Auckland Council has voted to withdraw all investments in companies that produce and extract coal, oil and gas.
Members of its finance and performance committee yesterday agreed to change the council's responsible investment policy.
Investment in a number of activities and industries, including in the manufacturing or development of weapons, tobacco, production of fossil fuels, will be excluded under the revised policy.
Investment managers will also be roped in to monitor and screen council exposure to companies selling high-sugar low-nutrient products.
A further review of the Diversified Financial Asset Portfolio as a whole will also be undertaken and a report is expected back to the committee by June.
Committee chair Councillor Ross Clow welcomed the decision.
"This is an issue that many people, including those round the council table, feel very strongly about," he said.
"It has been clear for some time that our policy should meet certain ethical standards and changing the policy to exclude investments in some areas is a good outcome for all."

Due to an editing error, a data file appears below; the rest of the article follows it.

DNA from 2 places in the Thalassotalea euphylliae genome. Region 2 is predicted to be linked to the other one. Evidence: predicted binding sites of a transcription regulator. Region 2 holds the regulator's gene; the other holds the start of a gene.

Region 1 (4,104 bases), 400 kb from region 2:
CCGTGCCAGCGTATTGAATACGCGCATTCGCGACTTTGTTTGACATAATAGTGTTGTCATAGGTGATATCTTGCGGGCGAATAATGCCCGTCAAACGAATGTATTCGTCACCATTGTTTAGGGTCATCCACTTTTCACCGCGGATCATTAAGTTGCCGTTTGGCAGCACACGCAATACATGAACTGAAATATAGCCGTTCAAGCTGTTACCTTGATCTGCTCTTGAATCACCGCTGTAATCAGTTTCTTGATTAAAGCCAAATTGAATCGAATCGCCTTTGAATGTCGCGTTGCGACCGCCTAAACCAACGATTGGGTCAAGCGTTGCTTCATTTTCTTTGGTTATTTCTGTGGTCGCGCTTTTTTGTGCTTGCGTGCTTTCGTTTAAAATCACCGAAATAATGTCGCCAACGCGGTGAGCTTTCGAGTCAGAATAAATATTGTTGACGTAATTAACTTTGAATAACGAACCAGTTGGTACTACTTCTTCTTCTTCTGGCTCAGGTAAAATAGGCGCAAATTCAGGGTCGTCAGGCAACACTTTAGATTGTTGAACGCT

Clow said the council had already been increasing the divestment of the portfolio over the past two years, and with only about $130 million left, it was right to review the value of the portfolio.
Climate group 350 Aotearoa said it was delighted at the result of the vote, which would see the council pull all $15 million of its current investments out of the industries.
"This has been a massive win for climate justice and environmental health," said Niamh O'Flynn, Executive Director of 350 Aotearoa.
"We have been campaigning for years now to get the council to behave consistently with its environmental commitments and values."
Campaigners and some concerned members of the public attended the meeting on Tuesday, April 11.
The Council voted that "funds invested in should at a minimum exclude ... fossil fuel (specifically oil, coal and gas) reserves," and to "confirm divestment of existing investments that are not consistent with the revised responsible investment policy as soon as practicable."
"We are so excited that the council has decided to be a climate leader," said O'Flynn.
"It is really important that we show our Pacific Island neighbours that we stand with them and will not support the industry that is destroying their nations.
"Auckland now stands with Dunedin, Sydney, Melbourne and other cities in the region against the financing of climate change."